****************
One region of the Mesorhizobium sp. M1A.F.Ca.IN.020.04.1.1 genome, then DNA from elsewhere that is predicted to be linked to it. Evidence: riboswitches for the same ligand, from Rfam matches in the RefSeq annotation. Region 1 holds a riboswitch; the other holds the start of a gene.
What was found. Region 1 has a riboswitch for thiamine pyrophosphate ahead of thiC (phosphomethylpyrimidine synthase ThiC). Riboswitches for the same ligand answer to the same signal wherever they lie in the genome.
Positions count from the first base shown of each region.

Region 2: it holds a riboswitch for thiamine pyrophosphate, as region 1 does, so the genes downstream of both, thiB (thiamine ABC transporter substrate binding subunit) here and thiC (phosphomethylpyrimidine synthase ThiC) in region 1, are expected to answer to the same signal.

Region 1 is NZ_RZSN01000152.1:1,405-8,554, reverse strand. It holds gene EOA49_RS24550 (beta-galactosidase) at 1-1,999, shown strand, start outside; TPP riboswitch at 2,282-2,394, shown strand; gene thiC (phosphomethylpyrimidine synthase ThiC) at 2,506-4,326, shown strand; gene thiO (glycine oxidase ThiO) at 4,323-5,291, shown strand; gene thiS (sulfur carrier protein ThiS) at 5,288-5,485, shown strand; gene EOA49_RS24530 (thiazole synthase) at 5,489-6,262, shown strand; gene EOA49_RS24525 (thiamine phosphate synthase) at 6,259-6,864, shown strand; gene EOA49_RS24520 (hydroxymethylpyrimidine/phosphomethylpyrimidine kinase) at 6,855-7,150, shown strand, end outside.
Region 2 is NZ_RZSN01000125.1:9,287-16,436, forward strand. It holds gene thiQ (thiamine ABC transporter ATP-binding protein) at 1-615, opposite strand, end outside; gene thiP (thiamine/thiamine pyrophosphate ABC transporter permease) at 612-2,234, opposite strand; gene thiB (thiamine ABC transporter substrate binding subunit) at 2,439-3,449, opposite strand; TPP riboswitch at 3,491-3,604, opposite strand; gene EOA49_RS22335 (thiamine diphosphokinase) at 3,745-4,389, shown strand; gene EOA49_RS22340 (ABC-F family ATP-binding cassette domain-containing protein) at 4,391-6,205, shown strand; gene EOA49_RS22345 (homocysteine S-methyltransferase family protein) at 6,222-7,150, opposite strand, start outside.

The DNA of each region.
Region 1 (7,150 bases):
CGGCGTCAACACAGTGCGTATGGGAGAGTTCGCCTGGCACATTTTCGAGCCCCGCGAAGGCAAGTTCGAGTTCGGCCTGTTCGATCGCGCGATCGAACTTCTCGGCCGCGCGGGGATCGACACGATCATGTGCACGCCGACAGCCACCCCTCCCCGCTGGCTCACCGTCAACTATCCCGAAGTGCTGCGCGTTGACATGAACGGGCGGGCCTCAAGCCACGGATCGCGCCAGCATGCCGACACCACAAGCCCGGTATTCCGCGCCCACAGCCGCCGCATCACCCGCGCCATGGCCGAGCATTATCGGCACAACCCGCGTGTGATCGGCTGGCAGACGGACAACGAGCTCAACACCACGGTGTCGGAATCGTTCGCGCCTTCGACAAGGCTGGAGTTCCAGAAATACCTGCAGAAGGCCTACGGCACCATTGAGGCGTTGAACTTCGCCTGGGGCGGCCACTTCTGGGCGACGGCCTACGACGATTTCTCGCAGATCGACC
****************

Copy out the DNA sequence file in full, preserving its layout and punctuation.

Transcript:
One region of the Mesorhizobium sp. M1A.F.Ca.IN.020.04.1.1 genome, then DNA from elsewhere that is predicted to be linked to it. Evidence: riboswitches for the same ligand, from Rfam matches in the RefSeq annotation. Region 1 holds a riboswitch; the other holds the start of a gene.
What was found. Region 1 has a riboswitch for thiamine pyrophosphate ahead of thiC (phosphomethylpyrimidine synthase ThiC). Riboswitches for the same ligand answer to the same signal wherever they lie in the genome.
Positions count from the first base shown of each region.

Region 2: it holds a riboswitch for thiamine pyrophosphate, as region 1 does, so the genes downstream of both, thiB (thiamine ABC transporter substrate binding subunit) here and thiC (phosphomethylpyrimidine synthase ThiC) in region 1, are expected to answer to the same signal.

Region 1 is NZ_RZSN01000152.1:1,405-8,554, reverse strand. It holds gene EOA49_RS24550 (beta-galactosidase) at 1-1,999, shown strand, start outside; TPP riboswitch at 2,282-2,394, shown strand; gene thiC (phosphomethylpyrimidine synthase ThiC) at 2,506-4,326, shown strand; gene thiO (glycine oxidase ThiO) at 4,323-5,291, shown strand; gene thiS (sulfur carrier protein ThiS) at 5,288-5,485, shown strand; gene EOA49_RS24530 (thiazole synthase) at 5,489-6,262, shown strand; gene EOA49_RS24525 (thiamine phosphate synthase) at 6,259-6,864, shown strand; gene EOA49_RS24520 (hydroxymethylpyrimidine/phosphomethylpyrimidine kinase) at 6,855-7,150, shown strand, end outside.
Region 2 is NZ_RZSN01000125.1:9,287-16,436, forward strand. It holds gene thiQ (thiamine ABC transporter ATP-binding protein) at 1-615, opposite strand, end outside; gene thiP (thiamine/thiamine pyrophosphate ABC transporter permease) at 612-2,234, opposite strand; gene thiB (thiamine ABC transporter substrate binding subunit) at 2,439-3,449, opposite strand; TPP riboswitch at 3,491-3,604, opposite strand; gene EOA49_RS22335 (thiamine diphosphokinase) at 3,745-4,389, shown strand; gene EOA49_RS22340 (ABC-F family ATP-binding cassette domain-containing protein) at 4,391-6,205, shown strand; gene EOA49_RS22345 (homocysteine S-methyltransferase family protein) at 6,222-7,150, opposite strand, start outside.

The DNA of each region.
Region 1 (7,150 bases):
CGGCGTCAACACAGTGCGTATGGGAGAGTTCGCCTGGCACATTTTCGAGCCCCGCGAAGGCAAGTTCGAGTTCGGCCTGTTCGATCGCGCGATCGAACTTCTCGGCCGCGCGGGGATCGACACGATCATGTGCACGCCGACAGCCACCCCTCCCCGCTGGCTCACCGTCAACTATCCCGAAGTGCTGCGCGTTGACATGAACGGGCGGGCCTCAAGCCACGGATCGCGCCAGCATGCCGACACCACAAGCCCGGTATTCCGCGCCCACAGCCGCCGCATCACCCGCGCCATGGCCGAGCATTATCGGCACAACCCGCGTGTGATCGGCTGGCAGACGGACAACGAGCTCAACACCACGGTGTCGGAATCGTTCGCGCCTTCGACAAGGCTGGAGTTCCAGAAATACCTGCAGAAGGCCTACGGCACCATTGAGGCGTTGAACTTCGCCTGGGGCGGCCACTTCTGGGCGACGGCCTACGACGATTTCTCGCAGATCGACC